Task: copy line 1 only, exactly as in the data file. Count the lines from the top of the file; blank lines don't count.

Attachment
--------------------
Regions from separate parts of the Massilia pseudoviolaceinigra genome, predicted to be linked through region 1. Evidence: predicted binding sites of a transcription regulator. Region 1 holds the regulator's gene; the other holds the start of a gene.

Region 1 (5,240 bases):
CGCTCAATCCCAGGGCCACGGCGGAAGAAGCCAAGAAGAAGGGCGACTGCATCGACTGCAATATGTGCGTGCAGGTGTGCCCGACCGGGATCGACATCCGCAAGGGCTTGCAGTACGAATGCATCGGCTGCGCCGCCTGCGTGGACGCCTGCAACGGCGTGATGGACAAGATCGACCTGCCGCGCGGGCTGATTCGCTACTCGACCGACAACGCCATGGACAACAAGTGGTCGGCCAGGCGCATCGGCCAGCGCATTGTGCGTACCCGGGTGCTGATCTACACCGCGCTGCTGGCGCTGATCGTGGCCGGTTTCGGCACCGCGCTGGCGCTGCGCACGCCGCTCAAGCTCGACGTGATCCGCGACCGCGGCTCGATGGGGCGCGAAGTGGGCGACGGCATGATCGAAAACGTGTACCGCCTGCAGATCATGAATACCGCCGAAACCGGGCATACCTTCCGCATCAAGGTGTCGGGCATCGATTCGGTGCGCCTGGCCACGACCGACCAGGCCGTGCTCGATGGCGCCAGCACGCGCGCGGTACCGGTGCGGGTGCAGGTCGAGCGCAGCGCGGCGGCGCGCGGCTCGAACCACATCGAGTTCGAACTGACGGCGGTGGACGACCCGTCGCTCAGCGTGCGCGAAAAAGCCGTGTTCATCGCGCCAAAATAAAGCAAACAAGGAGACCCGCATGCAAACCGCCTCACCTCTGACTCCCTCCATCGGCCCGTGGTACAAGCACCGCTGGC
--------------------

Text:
Regions from separate parts of the Massilia pseudoviolaceinigra genome, predicted to be linked through region 1. Evidence: predicted binding sites of a transcription regulator. Region 1 holds the regulator's gene; the other holds the start of a gene.